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Coal redefined for thin film electronics

Technology News |
By Julien Happich


Rather than merely considering the material as a fossil fuel or as a raw source of carbon for the petrochemical industry, Keller and his colleagues studied the raw material properties, once processed into thin films.

The student developed a series of steps to crush the material to a powder, put it in solution, then deposit it in thin uniform films on a substrate, in order to fabricate electronic devices and characterize them.

As a first demonstration of what they see as a broad range of potential high-tech uses for this traditionally low-tech material, the MIT researchers have succeeded in making a simple electrical heating device that could be used for defrosting car windows or airplane wings, or as part of a biomedical implant.

In developing this initial application, they have also for the first time characterized in detail the chemical, electrical, and optical properties of thin films of four different kinds of coal: anthracite, lignite, and two bituminous types. Their findings have just been reported in the journal NanoLetters.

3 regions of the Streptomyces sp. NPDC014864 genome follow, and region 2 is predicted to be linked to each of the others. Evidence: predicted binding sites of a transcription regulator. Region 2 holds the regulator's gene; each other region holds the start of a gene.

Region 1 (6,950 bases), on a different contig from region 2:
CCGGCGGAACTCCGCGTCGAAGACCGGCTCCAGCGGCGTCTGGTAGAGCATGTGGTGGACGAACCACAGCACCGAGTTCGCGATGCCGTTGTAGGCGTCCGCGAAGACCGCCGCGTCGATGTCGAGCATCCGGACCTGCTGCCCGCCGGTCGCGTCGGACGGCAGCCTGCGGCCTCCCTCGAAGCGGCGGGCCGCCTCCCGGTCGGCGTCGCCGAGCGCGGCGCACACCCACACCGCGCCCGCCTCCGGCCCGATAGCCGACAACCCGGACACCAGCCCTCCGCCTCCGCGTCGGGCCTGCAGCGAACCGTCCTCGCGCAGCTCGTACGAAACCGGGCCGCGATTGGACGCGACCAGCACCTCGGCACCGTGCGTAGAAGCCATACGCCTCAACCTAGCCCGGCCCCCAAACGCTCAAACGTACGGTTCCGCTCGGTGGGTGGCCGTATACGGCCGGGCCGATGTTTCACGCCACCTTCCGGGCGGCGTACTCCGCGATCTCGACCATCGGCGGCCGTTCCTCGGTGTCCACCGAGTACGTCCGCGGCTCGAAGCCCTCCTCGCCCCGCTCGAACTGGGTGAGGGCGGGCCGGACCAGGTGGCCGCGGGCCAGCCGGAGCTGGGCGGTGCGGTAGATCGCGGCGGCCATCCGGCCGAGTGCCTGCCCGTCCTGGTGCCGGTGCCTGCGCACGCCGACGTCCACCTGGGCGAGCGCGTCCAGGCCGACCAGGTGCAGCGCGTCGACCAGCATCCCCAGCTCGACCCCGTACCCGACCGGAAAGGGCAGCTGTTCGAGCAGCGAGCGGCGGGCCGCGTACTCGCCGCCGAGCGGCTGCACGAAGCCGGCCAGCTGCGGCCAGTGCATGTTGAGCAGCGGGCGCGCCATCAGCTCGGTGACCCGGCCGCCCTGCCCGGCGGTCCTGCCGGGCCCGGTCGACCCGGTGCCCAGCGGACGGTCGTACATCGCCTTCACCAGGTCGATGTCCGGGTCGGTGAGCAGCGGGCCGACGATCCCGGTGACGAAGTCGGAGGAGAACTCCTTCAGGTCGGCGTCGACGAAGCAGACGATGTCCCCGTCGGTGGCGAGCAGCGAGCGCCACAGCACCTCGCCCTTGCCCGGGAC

A simple heating device made by the researchers from unrefined pulverized coal, shown at left under visible light and at right in infrared light, showing the heat produced by the device. Photo courtesy of the researchers

This was done with naturally occurring coal varieties, without the purifying or refining that is needed to make electronic devices out of silicon. Different coals can have a range of electrical conductivities that spans seven orders of magnitude, the researchers report, meaning that a given variety of coal could inherently provide the electrical properties needed for a particular component. The researchers also found that by simply adjusting the temperature at which the coal is processed, they could tune many of the material’s optical and electrical properties to exactly the desired values.

The simple heating device the team made as a proof of principle provides an end-to-end demonstration of how to use the material, from grinding the coal, to depositing it as a thin film and making it into a functional electronic device. Now, they say, the doors are opened for a wide variety of potential applications through further research.

The work was made possible thanks to a grant from the Bose Fellows Program at MIT, which encourages the kind of high-risk research embodied in this project. The work was also supported by ExxonMobil through the MIT Energy Initiative and the ExxonMobil Energy Fellow Program.
Visit the MIT DMSE at https://dmse.mit.edu

 

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